Okinawa Shima – Ryukyu Islands
20 April 1945
My Beloved Darling:
I have just received two more of your letters, they were yours of March 23rd and 26th. Those two were ones you sent to the 24th Corps. I will be glad when all those other missing letters get here. Besides your letters, I had a v-mail letter from Dr. Mantey (I’ll send it to you as soon as I answer it), Gail Holly, ABMS letter, Louise Davis, two letters from Dolores, bulletin from NSBC and other official mail. Your letters are always such a lift to me after a trying day out here. I will certainly be thankful when we don’t have to depend on letters to know what we have been doing or what is nearest our hearts. Well, I hope it won’t be too much longer before we can be together and do the things we love the most.
This morning early I went to the hospital to see the wounded who were being brought in. The fighting has been very bitter all day and in some sectors it was hand to hand. The enemy is certainly entrenched on the high ground. They have all kinds of caves and tunnels. Actually, the ground is honeycombed. We still have a long way to go, and I will be so glad when we have secured the island.
Later this afternoon I saw Chaplain Schreyer and he was well and thankful he wasn’t up this way. I would have liked to talk to him longer but I didn’t have the time.
I arrived back here from Division Headquarters about an hour before supper so I wrote to v-mail letters to the wives of soldiers, Mrs. Hadford (whose letter I’ll enclose for you to read), Daunt and Mil, Aunt Annie and Elise Pierce. I just don’t have the time to write anything else but v-mail letters except to my darling wife. Dear, I am always going to try and write you a good letter everyday. I know some of them are not what I would like but it is the best I can do under existing circumstances.
By the way, the photographer came by today and gave me a copy of each picture he took. I was surprised when he gave me five, for I thought he only took two. The men were so scattered out along the steps he couldn’t get them all in for which I am sorry. He told me he didn’t want to interrupt the service or he would have asked them to move, and that would have meant moving boxes or sitting on the ground. He said he thought the altar was the most important which was thoughtful on his part. I hope you like them, Dear.
Well Dear, I’m going to start with your letter of March 23rd .
It was a fine grade you got in Church History, it’s unfortunate you had to miss that one little question. I’ve read F.B. Meyer’s book,”Tried by Fire,” and I think it is really a fine book.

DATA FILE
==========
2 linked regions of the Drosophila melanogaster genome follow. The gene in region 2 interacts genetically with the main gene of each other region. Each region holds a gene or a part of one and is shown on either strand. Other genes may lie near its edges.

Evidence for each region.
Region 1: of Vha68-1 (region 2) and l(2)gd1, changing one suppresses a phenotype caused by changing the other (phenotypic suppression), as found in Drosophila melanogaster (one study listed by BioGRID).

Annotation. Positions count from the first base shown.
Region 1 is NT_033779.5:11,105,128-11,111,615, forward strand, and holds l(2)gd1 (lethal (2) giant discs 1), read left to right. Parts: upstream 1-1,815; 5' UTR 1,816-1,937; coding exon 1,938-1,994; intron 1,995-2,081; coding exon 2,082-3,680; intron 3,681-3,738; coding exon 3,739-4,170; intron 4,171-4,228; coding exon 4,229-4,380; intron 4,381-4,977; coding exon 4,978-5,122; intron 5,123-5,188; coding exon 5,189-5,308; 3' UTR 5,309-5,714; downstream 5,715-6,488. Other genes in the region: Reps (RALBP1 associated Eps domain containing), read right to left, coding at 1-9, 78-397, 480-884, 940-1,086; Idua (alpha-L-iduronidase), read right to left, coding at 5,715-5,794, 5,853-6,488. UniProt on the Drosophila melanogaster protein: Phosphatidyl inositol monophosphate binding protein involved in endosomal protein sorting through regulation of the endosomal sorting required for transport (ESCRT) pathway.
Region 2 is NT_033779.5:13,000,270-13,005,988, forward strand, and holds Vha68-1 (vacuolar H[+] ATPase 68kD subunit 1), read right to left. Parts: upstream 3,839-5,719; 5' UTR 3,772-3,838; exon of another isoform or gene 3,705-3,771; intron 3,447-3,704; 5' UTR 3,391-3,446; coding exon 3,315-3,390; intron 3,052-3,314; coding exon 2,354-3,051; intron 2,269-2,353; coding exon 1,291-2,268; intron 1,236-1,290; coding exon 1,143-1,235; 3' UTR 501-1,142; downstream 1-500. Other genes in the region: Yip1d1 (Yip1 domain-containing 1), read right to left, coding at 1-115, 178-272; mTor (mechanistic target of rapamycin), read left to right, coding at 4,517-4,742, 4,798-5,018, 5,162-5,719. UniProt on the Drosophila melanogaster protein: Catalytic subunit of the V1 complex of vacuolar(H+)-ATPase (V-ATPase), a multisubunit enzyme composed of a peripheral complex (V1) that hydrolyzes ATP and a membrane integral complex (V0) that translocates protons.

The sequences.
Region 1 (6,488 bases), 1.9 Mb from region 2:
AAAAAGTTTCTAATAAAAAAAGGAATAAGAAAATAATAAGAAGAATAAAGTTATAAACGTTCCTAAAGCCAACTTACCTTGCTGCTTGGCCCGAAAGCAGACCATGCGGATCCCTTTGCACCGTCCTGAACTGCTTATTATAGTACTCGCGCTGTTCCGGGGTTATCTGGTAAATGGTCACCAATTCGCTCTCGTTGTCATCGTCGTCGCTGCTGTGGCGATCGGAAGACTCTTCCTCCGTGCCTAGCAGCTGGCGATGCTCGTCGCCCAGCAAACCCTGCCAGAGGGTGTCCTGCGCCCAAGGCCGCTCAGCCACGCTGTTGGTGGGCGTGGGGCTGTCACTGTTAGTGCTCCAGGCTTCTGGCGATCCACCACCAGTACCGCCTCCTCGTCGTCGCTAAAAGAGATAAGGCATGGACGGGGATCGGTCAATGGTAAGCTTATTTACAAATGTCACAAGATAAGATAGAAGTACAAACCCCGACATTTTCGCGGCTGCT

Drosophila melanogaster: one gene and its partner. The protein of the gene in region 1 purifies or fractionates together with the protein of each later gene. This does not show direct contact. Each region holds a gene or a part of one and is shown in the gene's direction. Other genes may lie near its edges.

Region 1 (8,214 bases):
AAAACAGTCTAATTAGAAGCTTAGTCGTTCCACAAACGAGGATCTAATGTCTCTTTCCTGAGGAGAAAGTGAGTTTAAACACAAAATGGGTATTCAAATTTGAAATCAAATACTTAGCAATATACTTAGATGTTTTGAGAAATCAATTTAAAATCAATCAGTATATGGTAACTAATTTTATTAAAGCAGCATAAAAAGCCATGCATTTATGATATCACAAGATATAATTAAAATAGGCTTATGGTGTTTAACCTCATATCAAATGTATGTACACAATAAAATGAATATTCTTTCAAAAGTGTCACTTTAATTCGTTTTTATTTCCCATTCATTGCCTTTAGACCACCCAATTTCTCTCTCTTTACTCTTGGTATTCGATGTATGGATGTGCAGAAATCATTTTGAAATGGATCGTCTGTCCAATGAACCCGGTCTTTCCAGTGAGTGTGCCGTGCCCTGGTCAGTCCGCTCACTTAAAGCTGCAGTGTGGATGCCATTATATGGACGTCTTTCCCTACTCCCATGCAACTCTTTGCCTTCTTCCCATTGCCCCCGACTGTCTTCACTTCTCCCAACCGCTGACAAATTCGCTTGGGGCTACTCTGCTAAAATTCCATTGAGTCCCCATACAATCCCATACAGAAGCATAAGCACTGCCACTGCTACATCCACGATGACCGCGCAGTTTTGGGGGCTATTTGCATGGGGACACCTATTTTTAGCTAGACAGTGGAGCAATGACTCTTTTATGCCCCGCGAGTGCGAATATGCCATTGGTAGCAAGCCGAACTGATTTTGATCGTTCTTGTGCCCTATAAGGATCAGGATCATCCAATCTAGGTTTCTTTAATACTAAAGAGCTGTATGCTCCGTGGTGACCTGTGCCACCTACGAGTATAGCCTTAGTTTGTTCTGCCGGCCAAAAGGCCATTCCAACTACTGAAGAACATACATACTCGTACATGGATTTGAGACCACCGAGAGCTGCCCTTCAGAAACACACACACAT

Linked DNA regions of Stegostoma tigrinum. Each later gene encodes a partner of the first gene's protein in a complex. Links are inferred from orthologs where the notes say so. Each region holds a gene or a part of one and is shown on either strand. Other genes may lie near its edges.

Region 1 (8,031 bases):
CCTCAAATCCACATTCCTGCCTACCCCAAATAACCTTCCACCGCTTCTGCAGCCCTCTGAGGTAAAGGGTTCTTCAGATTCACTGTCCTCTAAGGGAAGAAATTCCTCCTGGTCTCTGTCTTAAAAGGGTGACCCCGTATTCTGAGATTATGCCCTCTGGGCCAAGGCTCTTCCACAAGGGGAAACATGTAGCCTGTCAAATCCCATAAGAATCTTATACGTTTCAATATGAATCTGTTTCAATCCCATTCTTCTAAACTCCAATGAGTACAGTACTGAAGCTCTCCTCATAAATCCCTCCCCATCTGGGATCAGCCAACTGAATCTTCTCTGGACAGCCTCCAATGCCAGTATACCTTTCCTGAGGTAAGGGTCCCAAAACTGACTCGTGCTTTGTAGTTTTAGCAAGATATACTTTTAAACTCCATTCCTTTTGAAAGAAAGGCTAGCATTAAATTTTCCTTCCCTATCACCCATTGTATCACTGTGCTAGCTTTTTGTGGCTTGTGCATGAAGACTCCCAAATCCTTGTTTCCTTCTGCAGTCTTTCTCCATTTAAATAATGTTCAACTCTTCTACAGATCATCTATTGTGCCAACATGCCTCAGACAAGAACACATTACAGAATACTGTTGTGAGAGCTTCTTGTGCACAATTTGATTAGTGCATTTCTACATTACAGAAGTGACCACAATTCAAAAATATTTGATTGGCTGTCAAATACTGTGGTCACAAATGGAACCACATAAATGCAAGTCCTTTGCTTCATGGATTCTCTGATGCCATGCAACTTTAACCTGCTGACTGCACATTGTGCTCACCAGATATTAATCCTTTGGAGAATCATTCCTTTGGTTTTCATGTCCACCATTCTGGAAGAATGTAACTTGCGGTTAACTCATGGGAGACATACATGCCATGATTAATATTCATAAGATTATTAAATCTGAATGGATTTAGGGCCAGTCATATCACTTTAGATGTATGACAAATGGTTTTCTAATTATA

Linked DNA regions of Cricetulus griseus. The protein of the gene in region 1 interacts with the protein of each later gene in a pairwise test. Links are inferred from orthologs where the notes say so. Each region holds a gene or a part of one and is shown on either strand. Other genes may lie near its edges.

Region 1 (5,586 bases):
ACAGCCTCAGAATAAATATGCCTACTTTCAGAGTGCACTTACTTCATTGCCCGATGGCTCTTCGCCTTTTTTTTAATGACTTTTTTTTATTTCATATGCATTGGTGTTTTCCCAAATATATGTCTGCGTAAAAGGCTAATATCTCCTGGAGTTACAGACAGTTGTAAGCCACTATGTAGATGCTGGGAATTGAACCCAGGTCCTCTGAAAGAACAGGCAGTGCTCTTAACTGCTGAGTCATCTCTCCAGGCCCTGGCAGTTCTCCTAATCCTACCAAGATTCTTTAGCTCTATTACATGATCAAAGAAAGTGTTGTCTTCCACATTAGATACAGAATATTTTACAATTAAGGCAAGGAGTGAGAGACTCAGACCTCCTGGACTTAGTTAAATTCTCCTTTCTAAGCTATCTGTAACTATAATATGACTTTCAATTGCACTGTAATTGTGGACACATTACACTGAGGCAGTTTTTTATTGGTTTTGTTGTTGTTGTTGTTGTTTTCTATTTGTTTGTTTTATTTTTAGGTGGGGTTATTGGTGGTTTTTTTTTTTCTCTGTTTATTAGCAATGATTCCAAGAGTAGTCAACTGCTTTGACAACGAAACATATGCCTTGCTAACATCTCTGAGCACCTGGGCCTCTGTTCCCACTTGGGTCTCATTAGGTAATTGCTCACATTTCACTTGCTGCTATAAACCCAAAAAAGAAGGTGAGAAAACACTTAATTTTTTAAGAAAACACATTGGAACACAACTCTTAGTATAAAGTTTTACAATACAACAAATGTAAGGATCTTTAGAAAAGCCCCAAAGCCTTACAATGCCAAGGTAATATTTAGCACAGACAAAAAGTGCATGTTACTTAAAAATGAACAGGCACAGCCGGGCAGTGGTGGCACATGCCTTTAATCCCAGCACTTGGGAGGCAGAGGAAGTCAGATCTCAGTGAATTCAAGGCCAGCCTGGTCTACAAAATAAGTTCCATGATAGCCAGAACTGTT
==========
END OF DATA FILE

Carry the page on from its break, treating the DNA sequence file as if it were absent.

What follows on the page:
You said you were going to talk to Dr. Mantey about the job at church. I guess you told me about it in another letter, I don’t know what it’s about so I’ll wait and see what it was about.
By the way, I forgot to mention the fact that I finally received the song book. It is lovely and will be of help to us sometime in the future. Darling, I didn’t get a chance to finish this letter last night because the Japanese came over and did some strafing. Naturally, we took to our holes. By the time it was over it was so dark I couldn’t see to finish this letter. The sun is just coming up here now and it is certainly beautiful; sprinkled all over the eastern sky you can see rosy tinted clouds while as they span across the sky to the west, they change from many shades of red to a deep bluish purple.
I suppose Ellen is very glad to have Charles back with her in the States. From what you said in your letter, they must have a nice little place to live.
I hope the Chaplain’s Department returns your picture of me undamaged as they promised. I wonder why they want it. I sent them a copy when I had to those taken at Harvard University.
Yes Dear, I have flown about 20,000 miles over the Pacific Ocean now. Which means I have over 110 flying hours all together now.
Dear, I will have to close now and get at the things I have planned for today.
God bless you my Dear and give the folks my love.
Yours I am now and forever in the
Love of Christ Jesus,